Later that month – just to make my romantic life even more confusing – I finally took the advice of the coworker with whom I had visited that Waffle House for the first time: I joined the networking website Friendster. While not intended for dating, I did go out with some women I met there, though – with one very notable exception – never for very long. Even as I was exploring Friendster, though, SP and I celebrated her birthday together at what I believe was an upscale Asian restaurant on US 40, somewhere between Elkton and Baltimore. Something went haywire, because – and here my memory is muddled – we left, possibly early, in a bit of a huff, with SP again proclaiming how much she hates her birthday.

It is possible we were discussing the nature of our relationship – a conversation that was again running in depressingly familiar circles. A common exchange we had was my telling her I loved her followed by her saying how can you love me when you barely know me – or maybe it was that I had loved her since I met her.

Nonetheless, upon leaving the Elkton Waffle House late one night, perhaps late in the summer, we each bought gas at the adjacent station, after which I yelled – quite loudly out my driver’s side window – “I love you, [SP]!” I think she responded in kind, though all I know for sure is how elated I felt in that moment.

And here, unfortunately the official record gets quieter. It was probably for my 37th birthday on September 30 that SP gave me this wonderful book.

There is evidence of growing tension after that, however. In an October 13 e-mail, SP writes, “I’m glad you called back. Seriously.” Still, my November 2003 Discover Card bill tells me I bought gasoline at a Crown station somewhere in Baltimore on Sunday, November 2. On November 12, I wrote to SP – in response to the e-mailed story “Man Always Three Ingredients Away From Making Pancakes” – that I would treat her to pancakes at the IHOP or Minella’s on her next visit to King of Prussia, adding “We arrive in SF at 8:36 PT Saturday night. We are staying at the Villa Florence.”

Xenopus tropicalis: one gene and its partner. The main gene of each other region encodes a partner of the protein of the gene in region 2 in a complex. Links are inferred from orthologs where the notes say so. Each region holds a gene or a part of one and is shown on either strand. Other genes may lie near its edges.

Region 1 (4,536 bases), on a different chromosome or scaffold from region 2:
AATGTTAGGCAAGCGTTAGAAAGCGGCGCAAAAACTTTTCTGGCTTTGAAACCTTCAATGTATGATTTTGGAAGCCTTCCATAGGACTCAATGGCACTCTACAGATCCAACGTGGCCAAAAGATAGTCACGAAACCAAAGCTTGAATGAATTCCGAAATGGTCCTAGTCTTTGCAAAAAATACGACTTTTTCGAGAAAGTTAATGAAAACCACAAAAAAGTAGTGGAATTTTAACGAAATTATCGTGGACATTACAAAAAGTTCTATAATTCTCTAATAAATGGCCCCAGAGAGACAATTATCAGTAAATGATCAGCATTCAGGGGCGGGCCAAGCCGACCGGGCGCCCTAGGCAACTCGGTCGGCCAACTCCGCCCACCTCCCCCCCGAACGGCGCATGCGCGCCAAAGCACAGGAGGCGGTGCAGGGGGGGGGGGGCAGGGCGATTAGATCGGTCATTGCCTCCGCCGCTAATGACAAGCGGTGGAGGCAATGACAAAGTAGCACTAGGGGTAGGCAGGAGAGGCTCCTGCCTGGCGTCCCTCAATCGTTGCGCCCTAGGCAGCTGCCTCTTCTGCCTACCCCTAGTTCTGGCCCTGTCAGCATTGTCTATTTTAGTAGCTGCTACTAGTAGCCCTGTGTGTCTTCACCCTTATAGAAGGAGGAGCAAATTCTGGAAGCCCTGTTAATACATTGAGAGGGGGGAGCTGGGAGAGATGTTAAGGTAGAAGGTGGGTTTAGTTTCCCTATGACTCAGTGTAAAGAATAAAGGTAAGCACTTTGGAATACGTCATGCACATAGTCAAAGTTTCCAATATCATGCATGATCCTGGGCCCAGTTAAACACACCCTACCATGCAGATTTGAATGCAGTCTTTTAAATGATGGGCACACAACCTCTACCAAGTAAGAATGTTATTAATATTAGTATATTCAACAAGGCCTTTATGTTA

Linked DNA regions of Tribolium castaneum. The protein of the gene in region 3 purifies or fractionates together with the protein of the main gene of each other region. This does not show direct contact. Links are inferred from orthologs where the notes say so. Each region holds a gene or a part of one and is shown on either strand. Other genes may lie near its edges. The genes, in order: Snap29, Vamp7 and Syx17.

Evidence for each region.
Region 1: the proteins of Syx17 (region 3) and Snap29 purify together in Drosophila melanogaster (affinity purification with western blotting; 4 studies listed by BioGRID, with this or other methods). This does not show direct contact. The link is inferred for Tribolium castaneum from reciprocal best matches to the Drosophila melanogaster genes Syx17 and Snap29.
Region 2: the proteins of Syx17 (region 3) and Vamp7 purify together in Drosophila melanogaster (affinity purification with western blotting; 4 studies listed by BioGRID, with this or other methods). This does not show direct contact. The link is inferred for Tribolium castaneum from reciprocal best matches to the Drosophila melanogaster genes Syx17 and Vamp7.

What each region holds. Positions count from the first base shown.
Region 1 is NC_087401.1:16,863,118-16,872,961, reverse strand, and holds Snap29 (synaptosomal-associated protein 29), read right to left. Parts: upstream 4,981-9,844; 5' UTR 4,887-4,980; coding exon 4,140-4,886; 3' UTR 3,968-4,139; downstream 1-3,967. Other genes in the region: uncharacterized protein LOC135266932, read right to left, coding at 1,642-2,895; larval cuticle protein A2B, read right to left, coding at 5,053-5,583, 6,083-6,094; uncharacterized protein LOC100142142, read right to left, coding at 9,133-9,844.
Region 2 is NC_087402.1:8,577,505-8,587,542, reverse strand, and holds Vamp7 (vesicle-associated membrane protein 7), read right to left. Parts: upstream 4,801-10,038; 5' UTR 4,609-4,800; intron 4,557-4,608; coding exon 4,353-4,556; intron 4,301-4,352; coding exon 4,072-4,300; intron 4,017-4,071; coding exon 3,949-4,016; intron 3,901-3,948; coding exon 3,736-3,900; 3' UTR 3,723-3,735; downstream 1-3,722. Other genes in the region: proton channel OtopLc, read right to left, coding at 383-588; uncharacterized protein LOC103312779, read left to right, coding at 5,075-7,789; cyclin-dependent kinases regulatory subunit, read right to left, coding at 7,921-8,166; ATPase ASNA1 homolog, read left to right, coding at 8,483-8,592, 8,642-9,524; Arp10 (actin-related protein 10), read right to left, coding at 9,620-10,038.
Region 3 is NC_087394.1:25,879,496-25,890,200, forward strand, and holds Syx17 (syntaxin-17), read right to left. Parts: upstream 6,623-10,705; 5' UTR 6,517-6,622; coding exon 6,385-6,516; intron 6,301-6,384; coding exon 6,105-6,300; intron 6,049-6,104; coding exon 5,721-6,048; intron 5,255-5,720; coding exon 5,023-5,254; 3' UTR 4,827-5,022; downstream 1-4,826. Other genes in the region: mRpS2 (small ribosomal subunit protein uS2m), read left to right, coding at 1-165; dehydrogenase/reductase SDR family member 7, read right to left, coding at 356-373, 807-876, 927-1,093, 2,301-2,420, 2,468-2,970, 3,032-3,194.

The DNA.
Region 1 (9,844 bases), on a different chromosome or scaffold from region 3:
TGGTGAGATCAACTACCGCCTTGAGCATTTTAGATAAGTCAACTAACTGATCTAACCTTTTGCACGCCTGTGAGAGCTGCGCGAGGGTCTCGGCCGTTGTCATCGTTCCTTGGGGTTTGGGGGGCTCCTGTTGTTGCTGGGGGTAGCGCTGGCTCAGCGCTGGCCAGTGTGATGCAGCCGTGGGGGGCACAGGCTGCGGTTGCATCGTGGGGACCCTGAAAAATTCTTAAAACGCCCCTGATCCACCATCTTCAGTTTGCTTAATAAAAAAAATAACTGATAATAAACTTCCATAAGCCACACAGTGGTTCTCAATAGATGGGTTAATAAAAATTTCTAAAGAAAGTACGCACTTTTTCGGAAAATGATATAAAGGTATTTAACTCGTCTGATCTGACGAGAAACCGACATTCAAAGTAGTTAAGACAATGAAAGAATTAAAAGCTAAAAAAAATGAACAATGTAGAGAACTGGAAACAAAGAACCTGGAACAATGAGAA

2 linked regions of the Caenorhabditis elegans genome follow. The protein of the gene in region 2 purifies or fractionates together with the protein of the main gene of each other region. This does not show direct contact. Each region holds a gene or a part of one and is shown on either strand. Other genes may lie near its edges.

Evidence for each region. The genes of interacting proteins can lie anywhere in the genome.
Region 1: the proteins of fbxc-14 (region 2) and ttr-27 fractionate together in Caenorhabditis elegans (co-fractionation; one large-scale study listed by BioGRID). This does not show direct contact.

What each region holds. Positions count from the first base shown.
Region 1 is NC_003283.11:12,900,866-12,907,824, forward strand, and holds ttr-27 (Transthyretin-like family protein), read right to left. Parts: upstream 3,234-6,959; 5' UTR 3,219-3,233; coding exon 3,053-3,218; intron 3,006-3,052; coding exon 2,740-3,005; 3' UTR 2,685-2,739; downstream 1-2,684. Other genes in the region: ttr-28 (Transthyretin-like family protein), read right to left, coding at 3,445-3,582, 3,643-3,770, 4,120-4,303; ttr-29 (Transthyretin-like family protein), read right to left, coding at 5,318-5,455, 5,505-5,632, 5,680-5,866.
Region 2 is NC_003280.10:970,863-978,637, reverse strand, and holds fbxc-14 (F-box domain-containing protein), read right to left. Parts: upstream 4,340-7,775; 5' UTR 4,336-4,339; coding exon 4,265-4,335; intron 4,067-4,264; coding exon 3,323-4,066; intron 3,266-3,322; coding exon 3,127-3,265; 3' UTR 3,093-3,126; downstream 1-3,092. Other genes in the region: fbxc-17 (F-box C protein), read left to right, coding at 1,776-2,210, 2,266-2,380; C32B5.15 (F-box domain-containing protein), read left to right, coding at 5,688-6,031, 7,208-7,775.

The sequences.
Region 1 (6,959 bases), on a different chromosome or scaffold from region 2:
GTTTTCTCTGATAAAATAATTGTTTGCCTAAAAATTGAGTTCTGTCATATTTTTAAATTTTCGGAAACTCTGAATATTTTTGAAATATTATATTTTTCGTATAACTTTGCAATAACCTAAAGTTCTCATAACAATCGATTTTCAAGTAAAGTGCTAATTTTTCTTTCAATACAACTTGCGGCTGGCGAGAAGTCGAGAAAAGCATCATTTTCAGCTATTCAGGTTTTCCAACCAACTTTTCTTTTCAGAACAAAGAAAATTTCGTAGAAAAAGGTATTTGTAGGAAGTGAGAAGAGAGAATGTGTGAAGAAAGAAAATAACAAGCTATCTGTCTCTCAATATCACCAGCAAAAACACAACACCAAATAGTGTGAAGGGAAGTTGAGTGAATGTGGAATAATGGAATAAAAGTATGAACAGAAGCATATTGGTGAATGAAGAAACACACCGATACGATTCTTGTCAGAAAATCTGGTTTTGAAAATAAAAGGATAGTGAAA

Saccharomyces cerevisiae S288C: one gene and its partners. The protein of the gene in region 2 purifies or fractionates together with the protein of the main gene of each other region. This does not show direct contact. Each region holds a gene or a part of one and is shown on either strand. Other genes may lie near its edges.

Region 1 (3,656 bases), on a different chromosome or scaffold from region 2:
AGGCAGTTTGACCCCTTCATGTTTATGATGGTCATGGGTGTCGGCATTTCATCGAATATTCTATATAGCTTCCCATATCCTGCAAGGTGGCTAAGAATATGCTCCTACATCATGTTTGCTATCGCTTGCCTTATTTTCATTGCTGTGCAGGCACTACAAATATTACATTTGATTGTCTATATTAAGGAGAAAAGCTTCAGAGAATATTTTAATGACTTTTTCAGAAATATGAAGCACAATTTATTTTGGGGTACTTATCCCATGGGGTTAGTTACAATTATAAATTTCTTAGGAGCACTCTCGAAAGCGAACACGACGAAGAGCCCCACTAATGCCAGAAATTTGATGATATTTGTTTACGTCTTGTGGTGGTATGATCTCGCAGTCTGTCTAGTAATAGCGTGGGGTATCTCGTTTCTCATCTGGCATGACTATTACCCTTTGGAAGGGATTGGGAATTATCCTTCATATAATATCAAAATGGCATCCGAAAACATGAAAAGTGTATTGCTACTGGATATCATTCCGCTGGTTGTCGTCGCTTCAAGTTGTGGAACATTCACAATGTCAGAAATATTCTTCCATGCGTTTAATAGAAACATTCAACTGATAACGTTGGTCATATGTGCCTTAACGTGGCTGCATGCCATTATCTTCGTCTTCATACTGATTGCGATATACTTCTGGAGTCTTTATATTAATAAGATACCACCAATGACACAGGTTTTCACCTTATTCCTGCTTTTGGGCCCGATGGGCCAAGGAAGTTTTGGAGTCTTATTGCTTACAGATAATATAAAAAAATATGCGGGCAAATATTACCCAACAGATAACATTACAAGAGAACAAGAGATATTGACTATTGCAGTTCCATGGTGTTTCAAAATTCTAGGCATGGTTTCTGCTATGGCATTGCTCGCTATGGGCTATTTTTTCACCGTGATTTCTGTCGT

I gave my fifth professional talk at that year’s APHA Conference, held at the Moscone Center in San Francisco, but the highlight of this trip was playing hooky with my supervisee so I could drag her on a Dashiell Hammett tour, after which we explored Chinatown, drank Boba tea and visited Alcatraz. I ate “Sam Spade Lamb Chops” at John’s Grill on November 18; the meal cost me $45. The only blemish on this trip, ironically, was an unpleasant phone call with SP either the night I arrived or, more likely, the next afternoon; I do not remember why it was unpleasant.

In the middle of December, finally, she sent me a pair of e-mails about a new data manager being hired where she worked…and that is the end of the public record.

Shortly after that, I began to correspond with the fifth or sixth woman I had met on Friendster since the middle of August. On the evening of December 30, we met at London Grille in Philadelphia, just across the parking lot from Eastern State Penitentiary. We hit it off, making out furiously by her car after we left. We dated a few more times – sleeping together one night after seeing In America – though this too came to nothing; however, we remained friends afterward, almost hooking up again one night a year or so later.

And then there was the attractive, if slightly odd, blonde woman I met around this time on the Norristown High Speed Line…but we will come back to her later.

To be continued…

Until next time, please wear a mask as necessary to protect yourself and others – and if you have not already done so, get vaccinated against COVID-19! Also, if you are not already registered to vote, please do so immediately. And if you like what you read on this website, please consider making a donation. Thank you.

[1] Unless, of course, I did so on the Memorial Day trip.

8 thoughts on “I Never Wrote the Most Important Story I Ever Wrote, Part 7

    1. I have always had a crackerjack memory, yes. But even the best memories have gaps and flaws. This is what “interrogating memory” is for – begin with whatever you **think** you remember. Then supplement and enhance that memory/those memories through contemporaneous records (phone bills, credit card statemenst, newspapers, and other stuff you or other folks saved) and what other folks remember. What else was happening around the same time? Can you build a timeline – in what order did these events have to happen? Organized archives aside, the core theme of my book is that ANYBODY can do this…it just takes a little time, effort and practice. Of course, if I were a bit more entrepreneurial, I would do it for you, for a very reasonable fee. 😉